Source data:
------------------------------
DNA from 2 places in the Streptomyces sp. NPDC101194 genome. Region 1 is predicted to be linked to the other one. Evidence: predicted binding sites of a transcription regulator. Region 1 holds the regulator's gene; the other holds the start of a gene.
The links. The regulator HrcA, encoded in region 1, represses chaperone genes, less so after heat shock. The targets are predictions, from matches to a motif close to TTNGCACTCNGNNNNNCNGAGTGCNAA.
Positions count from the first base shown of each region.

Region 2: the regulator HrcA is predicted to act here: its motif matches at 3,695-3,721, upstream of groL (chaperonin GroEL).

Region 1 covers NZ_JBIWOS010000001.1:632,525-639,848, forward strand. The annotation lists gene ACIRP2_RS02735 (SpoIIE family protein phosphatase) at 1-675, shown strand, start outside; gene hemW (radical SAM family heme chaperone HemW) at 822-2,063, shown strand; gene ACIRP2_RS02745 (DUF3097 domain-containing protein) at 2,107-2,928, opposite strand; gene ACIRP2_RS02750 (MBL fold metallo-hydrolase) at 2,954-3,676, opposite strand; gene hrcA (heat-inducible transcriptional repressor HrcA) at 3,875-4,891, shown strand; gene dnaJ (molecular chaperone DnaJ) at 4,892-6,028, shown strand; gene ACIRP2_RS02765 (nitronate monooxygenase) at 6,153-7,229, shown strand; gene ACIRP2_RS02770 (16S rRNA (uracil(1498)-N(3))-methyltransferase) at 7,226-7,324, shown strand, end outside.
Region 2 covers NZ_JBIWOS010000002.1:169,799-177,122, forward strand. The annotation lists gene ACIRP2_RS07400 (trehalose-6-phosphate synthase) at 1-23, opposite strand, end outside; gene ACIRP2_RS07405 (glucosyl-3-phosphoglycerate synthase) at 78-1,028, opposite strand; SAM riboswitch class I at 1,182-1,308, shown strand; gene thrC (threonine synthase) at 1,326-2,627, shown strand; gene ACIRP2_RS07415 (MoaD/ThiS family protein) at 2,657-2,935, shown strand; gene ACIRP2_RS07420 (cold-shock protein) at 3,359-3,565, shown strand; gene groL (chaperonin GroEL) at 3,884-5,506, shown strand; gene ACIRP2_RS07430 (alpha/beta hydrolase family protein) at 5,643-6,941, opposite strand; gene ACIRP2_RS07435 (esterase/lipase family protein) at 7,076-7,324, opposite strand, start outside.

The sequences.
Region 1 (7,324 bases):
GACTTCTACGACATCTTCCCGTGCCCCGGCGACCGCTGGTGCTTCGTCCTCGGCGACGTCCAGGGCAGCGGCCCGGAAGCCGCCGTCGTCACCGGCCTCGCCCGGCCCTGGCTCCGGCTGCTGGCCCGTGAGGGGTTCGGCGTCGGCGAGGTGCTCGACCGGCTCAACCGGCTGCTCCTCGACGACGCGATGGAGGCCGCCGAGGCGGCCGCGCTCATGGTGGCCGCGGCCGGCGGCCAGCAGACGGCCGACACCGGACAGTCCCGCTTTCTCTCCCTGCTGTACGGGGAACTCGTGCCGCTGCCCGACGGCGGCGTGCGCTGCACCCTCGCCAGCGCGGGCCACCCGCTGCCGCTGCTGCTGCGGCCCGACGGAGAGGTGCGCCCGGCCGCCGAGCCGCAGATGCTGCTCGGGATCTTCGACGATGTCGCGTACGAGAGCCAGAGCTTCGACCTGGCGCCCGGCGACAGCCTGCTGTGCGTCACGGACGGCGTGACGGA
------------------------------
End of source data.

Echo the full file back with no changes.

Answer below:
DNA from 2 places in the Streptomyces sp. NPDC101194 genome. Region 1 is predicted to be linked to the other one. Evidence: predicted binding sites of a transcription regulator. Region 1 holds the regulator's gene; the other holds the start of a gene.
The links. The regulator HrcA, encoded in region 1, represses chaperone genes, less so after heat shock. The targets are predictions, from matches to a motif close to TTNGCACTCNGNNNNNCNGAGTGCNAA.
Positions count from the first base shown of each region.

Region 2: the regulator HrcA is predicted to act here: its motif matches at 3,695-3,721, upstream of groL (chaperonin GroEL).

Region 1 covers NZ_JBIWOS010000001.1:632,525-639,848, forward strand. The annotation lists gene ACIRP2_RS02735 (SpoIIE family protein phosphatase) at 1-675, shown strand, start outside; gene hemW (radical SAM family heme chaperone HemW) at 822-2,063, shown strand; gene ACIRP2_RS02745 (DUF3097 domain-containing protein) at 2,107-2,928, opposite strand; gene ACIRP2_RS02750 (MBL fold metallo-hydrolase) at 2,954-3,676, opposite strand; gene hrcA (heat-inducible transcriptional repressor HrcA) at 3,875-4,891, shown strand; gene dnaJ (molecular chaperone DnaJ) at 4,892-6,028, shown strand; gene ACIRP2_RS02765 (nitronate monooxygenase) at 6,153-7,229, shown strand; gene ACIRP2_RS02770 (16S rRNA (uracil(1498)-N(3))-methyltransferase) at 7,226-7,324, shown strand, end outside.
Region 2 covers NZ_JBIWOS010000002.1:169,799-177,122, forward strand. The annotation lists gene ACIRP2_RS07400 (trehalose-6-phosphate synthase) at 1-23, opposite strand, end outside; gene ACIRP2_RS07405 (glucosyl-3-phosphoglycerate synthase) at 78-1,028, opposite strand; SAM riboswitch class I at 1,182-1,308, shown strand; gene thrC (threonine synthase) at 1,326-2,627, shown strand; gene ACIRP2_RS07415 (MoaD/ThiS family protein) at 2,657-2,935, shown strand; gene ACIRP2_RS07420 (cold-shock protein) at 3,359-3,565, shown strand; gene groL (chaperonin GroEL) at 3,884-5,506, shown strand; gene ACIRP2_RS07430 (alpha/beta hydrolase family protein) at 5,643-6,941, opposite strand; gene ACIRP2_RS07435 (esterase/lipase family protein) at 7,076-7,324, opposite strand, start outside.

The sequences.
Region 1 (7,324 bases):
GACTTCTACGACATCTTCCCGTGCCCCGGCGACCGCTGGTGCTTCGTCCTCGGCGACGTCCAGGGCAGCGGCCCGGAAGCCGCCGTCGTCACCGGCCTCGCCCGGCCCTGGCTCCGGCTGCTGGCCCGTGAGGGGTTCGGCGTCGGCGAGGTGCTCGACCGGCTCAACCGGCTGCTCCTCGACGACGCGATGGAGGCCGCCGAGGCGGCCGCGCTCATGGTGGCCGCGGCCGGCGGCCAGCAGACGGCCGACACCGGACAGTCCCGCTTTCTCTCCCTGCTGTACGGGGAACTCGTGCCGCTGCCCGACGGCGGCGTGCGCTGCACCCTCGCCAGCGCGGGCCACCCGCTGCCGCTGCTGCTGCGGCCCGACGGAGAGGTGCGCCCGGCCGCCGAGCCGCAGATGCTGCTCGGGATCTTCGACGATGTCGCGTACGAGAGCCAGAGCTTCGACCTGGCGCCCGGCGACAGCCTGCTGTGCGTCACGGACGGCGTGACGGA